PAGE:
The Eu-Japan Economic Partnership Agreement (Epa)
This agreement opens up important economic opportunities and creates an area of nearly 600 million people representing nearly 30% of the world`s GDP. This agreement is particularly beneficial for French farmers and exporters: Japan is France`s sixth largest trading partner outside the European Union. Around 8,000 French companies are already exporting there, many for the first time exporters, and selling more than 6 billion euros worth of goods. The Japanese market offers considerable potential for French products due to its size and the high standards of its consumers. On 17 July 2018, the European Union and Japan signed an Economic Partnership Agreement (EPA), the largest trade agreement ever negotiated by the EU, which will create an open trade area of more than 600 million people. You can also visit the website of the Helpdesk European Commission – DG Commerce, which gives an overview of the specific provisions of the agreement. Ue-Japan cooperation:ec.europa.eu/growth/industry/international-aspects/cooperation-governments/eu-japan_en The world liberal order is under enormous pressure due to the much-felt loss of U.S. global leadership in international politics and security under the Trump administration, coupled with authoritarian policies of strong men in countries such as Russia and China. This is one of the main reasons why the EU and Japan have concluded – at least on paper – the STRATEGIC partnership agreement between the EU and Japan (SPA). The bilateral framework agreement includes cooperation between the EU and Japan in the areas of international policy, economy and security.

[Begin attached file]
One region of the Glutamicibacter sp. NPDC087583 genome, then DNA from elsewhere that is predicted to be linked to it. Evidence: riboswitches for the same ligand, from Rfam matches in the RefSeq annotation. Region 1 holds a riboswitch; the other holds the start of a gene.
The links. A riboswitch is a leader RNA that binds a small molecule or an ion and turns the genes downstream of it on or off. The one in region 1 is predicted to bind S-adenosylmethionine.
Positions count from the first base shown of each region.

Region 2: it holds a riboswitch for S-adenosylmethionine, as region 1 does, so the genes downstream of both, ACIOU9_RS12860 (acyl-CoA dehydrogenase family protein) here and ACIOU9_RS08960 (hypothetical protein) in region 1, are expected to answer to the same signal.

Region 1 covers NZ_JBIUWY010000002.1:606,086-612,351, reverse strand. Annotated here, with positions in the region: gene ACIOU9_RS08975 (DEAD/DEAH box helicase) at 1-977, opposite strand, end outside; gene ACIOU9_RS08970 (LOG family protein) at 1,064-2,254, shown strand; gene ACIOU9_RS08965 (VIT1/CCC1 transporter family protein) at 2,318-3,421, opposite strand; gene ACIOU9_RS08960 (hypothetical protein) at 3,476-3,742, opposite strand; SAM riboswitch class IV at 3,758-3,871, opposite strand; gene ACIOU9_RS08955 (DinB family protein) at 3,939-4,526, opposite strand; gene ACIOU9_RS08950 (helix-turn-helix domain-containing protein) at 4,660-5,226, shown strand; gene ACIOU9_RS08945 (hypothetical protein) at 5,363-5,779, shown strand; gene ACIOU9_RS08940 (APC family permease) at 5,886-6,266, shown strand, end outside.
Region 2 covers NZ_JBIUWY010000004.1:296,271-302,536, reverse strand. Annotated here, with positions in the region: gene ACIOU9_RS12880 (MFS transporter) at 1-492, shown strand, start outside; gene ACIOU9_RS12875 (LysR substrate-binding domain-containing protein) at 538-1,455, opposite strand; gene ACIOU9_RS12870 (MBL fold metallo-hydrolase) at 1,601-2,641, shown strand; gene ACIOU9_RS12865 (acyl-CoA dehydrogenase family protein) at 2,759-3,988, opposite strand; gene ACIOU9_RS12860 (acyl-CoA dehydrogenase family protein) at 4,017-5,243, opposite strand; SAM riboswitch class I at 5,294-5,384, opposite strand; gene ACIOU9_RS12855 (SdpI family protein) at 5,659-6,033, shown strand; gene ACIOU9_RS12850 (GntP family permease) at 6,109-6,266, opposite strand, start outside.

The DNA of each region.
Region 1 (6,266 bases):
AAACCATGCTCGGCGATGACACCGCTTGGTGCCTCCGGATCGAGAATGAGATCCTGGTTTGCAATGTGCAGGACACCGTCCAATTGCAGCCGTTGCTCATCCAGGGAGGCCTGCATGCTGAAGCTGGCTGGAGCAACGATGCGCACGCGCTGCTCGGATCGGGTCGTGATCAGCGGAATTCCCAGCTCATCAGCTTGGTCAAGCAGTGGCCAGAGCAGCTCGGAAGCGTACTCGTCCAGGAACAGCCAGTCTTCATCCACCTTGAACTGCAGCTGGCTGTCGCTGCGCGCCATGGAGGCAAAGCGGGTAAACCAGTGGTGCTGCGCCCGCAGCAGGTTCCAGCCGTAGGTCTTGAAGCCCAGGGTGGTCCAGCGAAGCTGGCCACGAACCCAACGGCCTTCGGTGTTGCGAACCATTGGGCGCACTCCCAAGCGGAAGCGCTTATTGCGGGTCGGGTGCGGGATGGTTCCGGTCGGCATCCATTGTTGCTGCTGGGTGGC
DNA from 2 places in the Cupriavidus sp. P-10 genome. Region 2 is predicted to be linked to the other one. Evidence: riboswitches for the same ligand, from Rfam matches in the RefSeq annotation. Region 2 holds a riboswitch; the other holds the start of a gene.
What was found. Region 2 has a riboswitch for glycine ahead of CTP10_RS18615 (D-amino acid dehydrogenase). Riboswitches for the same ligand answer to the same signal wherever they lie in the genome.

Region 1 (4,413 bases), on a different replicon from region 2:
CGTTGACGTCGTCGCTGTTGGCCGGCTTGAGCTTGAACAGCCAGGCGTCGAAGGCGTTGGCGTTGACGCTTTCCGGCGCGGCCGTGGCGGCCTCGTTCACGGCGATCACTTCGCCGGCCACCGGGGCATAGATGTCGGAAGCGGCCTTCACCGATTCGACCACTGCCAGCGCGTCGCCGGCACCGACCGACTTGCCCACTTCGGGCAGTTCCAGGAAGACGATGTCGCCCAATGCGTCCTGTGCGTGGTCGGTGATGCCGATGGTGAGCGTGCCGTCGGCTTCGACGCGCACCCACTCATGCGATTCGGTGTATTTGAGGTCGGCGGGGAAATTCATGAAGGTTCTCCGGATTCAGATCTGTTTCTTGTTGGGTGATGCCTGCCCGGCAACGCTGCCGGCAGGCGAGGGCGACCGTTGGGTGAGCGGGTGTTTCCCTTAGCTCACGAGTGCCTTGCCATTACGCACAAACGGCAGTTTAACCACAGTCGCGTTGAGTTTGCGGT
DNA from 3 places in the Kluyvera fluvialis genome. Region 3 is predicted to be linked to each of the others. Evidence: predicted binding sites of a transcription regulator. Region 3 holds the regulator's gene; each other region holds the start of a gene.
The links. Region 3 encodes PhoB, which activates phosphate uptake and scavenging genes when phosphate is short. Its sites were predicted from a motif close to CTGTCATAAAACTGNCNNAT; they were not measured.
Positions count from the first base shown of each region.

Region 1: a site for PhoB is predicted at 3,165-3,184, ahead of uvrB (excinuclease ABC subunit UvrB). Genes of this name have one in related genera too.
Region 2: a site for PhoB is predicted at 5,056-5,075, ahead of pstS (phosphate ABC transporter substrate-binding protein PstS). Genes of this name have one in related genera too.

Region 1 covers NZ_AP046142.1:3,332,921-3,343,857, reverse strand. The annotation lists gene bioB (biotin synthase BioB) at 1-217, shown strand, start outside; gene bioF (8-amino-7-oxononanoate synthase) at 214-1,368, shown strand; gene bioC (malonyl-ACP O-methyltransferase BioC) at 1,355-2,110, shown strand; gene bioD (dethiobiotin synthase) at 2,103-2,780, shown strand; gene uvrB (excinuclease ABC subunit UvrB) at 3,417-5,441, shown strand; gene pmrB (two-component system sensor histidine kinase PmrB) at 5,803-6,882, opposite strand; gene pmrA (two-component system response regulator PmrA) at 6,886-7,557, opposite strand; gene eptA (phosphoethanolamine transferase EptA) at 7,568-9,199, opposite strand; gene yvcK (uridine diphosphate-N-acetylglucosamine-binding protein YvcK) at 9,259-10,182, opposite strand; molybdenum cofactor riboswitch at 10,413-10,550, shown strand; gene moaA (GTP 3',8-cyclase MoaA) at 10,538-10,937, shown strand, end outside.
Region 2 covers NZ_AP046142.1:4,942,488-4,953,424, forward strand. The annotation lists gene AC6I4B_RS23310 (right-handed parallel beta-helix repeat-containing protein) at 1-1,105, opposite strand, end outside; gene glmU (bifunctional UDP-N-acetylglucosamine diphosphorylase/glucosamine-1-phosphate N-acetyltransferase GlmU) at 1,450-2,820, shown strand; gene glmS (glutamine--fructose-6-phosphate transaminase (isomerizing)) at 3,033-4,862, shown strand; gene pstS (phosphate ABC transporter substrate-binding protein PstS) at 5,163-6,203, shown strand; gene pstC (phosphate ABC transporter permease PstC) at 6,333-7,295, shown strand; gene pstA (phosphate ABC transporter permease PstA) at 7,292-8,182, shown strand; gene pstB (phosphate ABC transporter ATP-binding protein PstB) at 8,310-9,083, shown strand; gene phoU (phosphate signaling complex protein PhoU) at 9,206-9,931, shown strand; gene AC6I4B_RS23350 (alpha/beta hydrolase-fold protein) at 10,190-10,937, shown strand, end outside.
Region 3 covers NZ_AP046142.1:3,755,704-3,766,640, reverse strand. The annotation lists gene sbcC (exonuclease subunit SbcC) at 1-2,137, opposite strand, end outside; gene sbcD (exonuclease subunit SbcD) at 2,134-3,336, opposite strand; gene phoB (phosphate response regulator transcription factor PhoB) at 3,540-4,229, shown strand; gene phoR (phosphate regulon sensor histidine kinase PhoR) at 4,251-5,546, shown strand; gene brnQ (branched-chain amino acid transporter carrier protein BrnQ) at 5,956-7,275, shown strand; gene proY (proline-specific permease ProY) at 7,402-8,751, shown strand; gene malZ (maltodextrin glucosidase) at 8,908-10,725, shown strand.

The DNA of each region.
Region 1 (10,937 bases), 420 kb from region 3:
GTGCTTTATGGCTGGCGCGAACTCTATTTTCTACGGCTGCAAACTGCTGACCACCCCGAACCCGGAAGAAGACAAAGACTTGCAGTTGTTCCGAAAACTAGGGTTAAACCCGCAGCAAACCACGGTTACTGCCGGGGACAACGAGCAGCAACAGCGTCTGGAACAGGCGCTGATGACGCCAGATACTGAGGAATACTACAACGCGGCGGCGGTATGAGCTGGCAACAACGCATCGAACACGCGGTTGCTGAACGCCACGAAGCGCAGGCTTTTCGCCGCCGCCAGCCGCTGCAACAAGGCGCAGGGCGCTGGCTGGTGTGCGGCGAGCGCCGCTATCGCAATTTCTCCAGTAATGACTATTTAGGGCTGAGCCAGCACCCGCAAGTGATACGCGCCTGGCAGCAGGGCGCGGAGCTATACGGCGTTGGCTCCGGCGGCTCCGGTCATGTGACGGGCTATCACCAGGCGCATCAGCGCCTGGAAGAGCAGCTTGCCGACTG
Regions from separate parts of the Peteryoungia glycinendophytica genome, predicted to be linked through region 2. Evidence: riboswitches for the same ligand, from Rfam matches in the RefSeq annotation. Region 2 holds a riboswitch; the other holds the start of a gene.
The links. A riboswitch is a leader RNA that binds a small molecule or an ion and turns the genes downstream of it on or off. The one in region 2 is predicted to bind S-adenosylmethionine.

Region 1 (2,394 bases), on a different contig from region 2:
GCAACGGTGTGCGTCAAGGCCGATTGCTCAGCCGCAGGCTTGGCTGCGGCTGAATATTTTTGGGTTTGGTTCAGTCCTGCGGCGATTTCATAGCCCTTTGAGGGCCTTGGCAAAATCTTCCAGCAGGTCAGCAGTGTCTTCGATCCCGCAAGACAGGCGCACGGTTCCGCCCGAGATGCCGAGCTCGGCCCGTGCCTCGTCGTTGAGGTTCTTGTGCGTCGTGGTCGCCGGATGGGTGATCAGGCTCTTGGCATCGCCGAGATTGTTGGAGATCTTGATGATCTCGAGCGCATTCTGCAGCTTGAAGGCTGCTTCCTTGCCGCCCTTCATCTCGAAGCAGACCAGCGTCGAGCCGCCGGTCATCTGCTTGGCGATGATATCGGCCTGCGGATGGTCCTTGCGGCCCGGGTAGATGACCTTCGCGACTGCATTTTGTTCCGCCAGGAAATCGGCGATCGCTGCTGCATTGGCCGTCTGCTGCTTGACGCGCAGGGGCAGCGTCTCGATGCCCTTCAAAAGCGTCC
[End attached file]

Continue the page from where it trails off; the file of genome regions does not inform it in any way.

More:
It was signed and adopted in July 2018 in parallel with the EU-Japan Economic Partnership Agreement (EPA). While the agreements indicate positive intentions, some of the following questions arise; and where are we now in implementation? What are the priority themes and areas that Tokyo and Brussels wish to address? And what is the likelihood that bilateral consultations and dialogues will be accompanied, in the months and years to come, by a common EU-Japan policy? The agreement clearly promotes the fight against climate change and includes measures to combat climate change. It obliges both countries to implement the Paris Agreement. This document contains a quantitative analysis of the new EU-Japan Economic Partnership Agreement (EPA), the largest bilateral agreement to date between both the EU and Japan. It uses a generalized variant of the Eaton Kortum (2002) model, which includes several sectors, entry-exit connections, trade in services and non-tariff barriers to trade (NTBs). It uses the results of an ex post econometric analysis of an existing free trade agreement between the EU and Korea to align the expected cost savings for NB. This approach has long-term well-being effects for Japan of about $18 billion per year (0.31% of GDP) and about $15 billion (0.10%) EU. On average, the agreement does not appear to harm third countries. 14% of welfare gains in the EPA come from tariffs, the remaining 86% from the NTB reform and more than half from the services sector.